Bloodlust

The logic has defied the best of philosophers, but the reality is plain before us. Upon it depends much of the entertainment industry. Bloodlust is in the heart of man as surely as the more fashionable emotions.

Caliban dwells within each of us; man, woman and child and cannot be driven out. Our civilisation being but the thin crust humanity has built each for his own protection, the greater part of us is in the seething lava beneath

In an uncharacteristically grim passage in his comic novel Three Men on the Bummel, Jerome K Jerome describes the sight and the feeling of watching the blood flowing and flesh ripped on the duelling floor in Heidelberg:

Whether anything can properly be said in favour of the German Mensur I am doubtful; but if so it concerns only the two combatants.  Upon the spectators it can and does, I am convinced, exercise nothing but evil.  I know myself sufficiently well to be sure I am not of an unusually bloodthirsty disposition. 

The effect it had upon me can only be the usual effect.  At first, before the actual work commenced, my sensation was curiosity mingled with anxiety as to how the sight would trouble me, though some slight acquaintance with dissecting-rooms and operating tables left me less doubt on that point than I might otherwise have felt. As the blood began to flow, and nerves and muscles to be laid bare, I experienced a mingling of disgust and pity.  But with the second duel, I must confess, my finer feelings began to disappear; and by the time the third was well upon its way, and the room heavy with the curious hot odour of blood, I began, as the American expression is, to see things red.

I wanted more.  I looked from face to face surrounding me, and in most of them I found reflected undoubtedly my own sensations.  If it be a good thing to excite this blood thirst in the modern man, then the Mensur is a useful institution.  But is it a good thing?  We prate about our civilisation and humanity, but those of us who do not carry hypocrisy to the length of self-deception know that underneath our starched shirts there lurks the savage, with all his savage instincts untouched. Occasionally he may be wanted, but we never need fear his dying out.  On the other hand, it seems unwise to over-nourish him.

This is not just about Germans. True that their murderous cruelty a generation later still shocks us to the core of our humanity, but no one should think it is exclusive to one nation – we are all Adam’s sons. It is about mankind, thirsting for blood like the wolves we resemble in character.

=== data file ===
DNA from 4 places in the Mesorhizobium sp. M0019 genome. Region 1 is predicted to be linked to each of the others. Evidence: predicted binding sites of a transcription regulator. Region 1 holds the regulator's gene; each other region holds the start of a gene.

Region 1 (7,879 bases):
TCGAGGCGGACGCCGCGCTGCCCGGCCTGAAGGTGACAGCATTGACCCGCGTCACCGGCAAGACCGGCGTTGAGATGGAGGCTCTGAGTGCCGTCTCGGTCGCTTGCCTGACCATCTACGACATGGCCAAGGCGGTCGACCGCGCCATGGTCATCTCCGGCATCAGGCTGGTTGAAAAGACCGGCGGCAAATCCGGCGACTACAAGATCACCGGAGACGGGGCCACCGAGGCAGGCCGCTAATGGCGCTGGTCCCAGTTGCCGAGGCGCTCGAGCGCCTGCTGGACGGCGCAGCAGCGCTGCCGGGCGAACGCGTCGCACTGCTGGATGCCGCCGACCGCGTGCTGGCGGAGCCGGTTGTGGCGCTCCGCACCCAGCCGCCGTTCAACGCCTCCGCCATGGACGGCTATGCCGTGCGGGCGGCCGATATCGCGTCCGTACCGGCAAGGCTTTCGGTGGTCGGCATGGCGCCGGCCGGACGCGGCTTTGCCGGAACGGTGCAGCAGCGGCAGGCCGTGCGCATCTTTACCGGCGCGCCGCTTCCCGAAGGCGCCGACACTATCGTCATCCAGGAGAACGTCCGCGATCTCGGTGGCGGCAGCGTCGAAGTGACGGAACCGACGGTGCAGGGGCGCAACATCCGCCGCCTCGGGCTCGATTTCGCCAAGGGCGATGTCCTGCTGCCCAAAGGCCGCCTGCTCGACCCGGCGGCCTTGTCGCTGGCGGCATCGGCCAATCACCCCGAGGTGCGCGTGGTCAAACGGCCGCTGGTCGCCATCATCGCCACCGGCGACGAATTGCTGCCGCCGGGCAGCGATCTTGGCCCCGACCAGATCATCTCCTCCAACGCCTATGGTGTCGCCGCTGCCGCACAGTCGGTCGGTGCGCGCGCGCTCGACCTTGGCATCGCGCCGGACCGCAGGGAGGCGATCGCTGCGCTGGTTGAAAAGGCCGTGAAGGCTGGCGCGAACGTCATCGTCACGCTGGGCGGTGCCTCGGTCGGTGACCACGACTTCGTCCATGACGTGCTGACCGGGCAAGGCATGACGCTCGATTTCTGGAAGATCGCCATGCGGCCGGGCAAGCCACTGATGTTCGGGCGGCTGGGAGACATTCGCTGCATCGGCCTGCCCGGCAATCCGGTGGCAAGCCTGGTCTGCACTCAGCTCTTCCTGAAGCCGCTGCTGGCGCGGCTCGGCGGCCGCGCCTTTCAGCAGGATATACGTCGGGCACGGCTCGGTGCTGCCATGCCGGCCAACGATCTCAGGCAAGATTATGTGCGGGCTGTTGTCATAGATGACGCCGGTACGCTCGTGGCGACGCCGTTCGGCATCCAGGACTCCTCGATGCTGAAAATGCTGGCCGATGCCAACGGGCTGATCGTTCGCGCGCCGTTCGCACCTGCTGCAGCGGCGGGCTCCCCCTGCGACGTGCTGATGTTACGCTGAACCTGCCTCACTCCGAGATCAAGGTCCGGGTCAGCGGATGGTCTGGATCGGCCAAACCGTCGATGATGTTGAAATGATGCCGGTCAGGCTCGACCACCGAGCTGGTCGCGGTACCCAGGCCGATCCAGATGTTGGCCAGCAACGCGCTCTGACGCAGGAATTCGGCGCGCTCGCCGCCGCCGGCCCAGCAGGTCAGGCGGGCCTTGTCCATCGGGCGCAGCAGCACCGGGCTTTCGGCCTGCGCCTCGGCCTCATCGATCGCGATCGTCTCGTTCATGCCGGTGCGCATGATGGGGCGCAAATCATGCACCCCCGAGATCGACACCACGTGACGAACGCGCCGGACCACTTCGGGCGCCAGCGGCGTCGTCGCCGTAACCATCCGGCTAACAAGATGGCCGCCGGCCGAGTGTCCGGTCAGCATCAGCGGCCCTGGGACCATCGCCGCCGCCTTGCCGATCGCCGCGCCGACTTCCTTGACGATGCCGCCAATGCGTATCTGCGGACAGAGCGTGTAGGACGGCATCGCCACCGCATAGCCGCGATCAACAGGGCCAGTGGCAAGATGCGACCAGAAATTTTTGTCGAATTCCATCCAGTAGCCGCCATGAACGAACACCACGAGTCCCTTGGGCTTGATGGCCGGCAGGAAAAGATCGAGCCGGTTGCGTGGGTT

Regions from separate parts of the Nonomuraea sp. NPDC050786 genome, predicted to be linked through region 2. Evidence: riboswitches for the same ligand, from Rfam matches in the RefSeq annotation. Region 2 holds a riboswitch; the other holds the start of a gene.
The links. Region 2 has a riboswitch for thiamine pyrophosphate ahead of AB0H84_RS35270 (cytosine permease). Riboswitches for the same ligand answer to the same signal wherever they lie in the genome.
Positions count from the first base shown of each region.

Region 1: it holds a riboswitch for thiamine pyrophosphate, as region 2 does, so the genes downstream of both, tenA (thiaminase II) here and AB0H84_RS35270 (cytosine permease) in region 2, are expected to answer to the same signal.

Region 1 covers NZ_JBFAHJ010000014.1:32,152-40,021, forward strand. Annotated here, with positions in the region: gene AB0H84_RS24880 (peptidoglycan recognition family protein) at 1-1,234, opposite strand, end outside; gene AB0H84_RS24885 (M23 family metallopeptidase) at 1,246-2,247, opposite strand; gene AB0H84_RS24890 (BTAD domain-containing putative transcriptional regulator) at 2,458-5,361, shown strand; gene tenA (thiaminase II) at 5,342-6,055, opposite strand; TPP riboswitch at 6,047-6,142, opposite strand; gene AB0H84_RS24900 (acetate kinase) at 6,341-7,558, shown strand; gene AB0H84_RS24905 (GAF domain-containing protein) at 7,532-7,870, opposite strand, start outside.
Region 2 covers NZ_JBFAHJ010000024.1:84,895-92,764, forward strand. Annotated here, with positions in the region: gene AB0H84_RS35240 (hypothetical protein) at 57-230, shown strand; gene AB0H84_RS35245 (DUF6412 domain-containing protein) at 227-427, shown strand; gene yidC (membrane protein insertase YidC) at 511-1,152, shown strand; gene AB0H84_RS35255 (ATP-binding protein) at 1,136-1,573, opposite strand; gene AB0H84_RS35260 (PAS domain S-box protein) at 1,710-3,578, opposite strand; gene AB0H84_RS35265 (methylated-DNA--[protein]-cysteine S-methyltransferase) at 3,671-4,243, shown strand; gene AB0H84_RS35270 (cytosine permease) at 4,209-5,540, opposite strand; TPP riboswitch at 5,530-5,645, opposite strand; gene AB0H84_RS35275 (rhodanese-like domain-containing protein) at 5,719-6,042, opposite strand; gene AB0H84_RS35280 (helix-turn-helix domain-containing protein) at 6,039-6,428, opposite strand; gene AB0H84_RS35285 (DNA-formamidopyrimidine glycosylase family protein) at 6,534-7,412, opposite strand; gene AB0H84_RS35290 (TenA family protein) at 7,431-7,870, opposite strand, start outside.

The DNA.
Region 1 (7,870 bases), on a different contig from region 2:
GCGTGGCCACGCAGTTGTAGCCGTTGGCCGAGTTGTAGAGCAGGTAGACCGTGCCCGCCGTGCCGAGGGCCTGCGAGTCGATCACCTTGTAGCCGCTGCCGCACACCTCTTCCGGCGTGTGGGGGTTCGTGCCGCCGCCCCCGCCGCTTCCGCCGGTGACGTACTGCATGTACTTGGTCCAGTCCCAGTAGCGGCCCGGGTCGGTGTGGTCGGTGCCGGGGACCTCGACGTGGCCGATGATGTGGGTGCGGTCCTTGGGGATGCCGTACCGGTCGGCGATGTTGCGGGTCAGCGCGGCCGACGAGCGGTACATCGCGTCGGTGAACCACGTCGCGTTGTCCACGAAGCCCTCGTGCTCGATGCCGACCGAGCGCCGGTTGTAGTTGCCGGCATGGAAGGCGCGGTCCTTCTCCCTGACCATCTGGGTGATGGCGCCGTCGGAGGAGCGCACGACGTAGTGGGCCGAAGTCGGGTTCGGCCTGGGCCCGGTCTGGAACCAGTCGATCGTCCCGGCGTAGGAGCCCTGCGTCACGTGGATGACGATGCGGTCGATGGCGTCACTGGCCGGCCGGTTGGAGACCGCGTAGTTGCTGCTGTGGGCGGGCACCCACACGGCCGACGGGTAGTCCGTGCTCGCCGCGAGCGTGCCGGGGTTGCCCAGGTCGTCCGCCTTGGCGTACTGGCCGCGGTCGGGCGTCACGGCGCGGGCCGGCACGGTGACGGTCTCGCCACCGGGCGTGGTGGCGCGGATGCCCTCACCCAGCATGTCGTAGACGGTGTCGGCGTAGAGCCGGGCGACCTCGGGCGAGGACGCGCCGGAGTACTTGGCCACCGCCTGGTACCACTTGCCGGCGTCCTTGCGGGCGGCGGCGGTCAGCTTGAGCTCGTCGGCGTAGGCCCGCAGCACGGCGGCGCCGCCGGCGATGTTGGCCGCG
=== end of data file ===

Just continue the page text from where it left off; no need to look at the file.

Why we should thrill to see a boxer crush his opponent’s nose, or two thugs beating each other to pulp, or why crowds used to press tight in the streets to watch a hanging, that is the question. No one can feel superior to this: in the cinema the action thriller is exactly the same.

When we see an action film, the peril is the thrill, or we might rationalise it that way. We know there is no real peril, even in the willing suspension of disbelief, because the hero gets out at the end. The film does not pall on the second viewing when we know the outcome, and we might even look keenly for particular details of the carnage.

The crowds at a boxing match are actually present at actual peril, and the reactions of the crowd are telling: yelling, bellowing, cheering not just at the skill but at the bloodiest blows. This is not a surrogate fear as one might feel towards another’s danger, but a bloodlust, a heating of the temper. The biggest cheers are not at the greatest peril but at the most crushing bodily punishment. The idea that the fight, or an action sequence, inspire through the peril presented just does not fit what we see. It is deeper, more primal.

The boxing match takes place in a settled society of rules and norms. The car chase in the film is in a city of ordered lines. The hanging is within the strict procedures of the law. The college duel, the Mensur, is within the epitome of civilisation, the university, in a streich in Ordnung student society.

What they have in common is an outbreak of raw violence, ripping aside the peaceful veil of society and releasing the feral man. Social rules suppress the animal that we are inside, and the greatest lust is for freedom. As the blade spews blood, it is a glimpse of that ancient freedom for which we all yearn. There is nothing like it.

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Author: LittleHobb

Solitary, poore, nasty, brutish, and short

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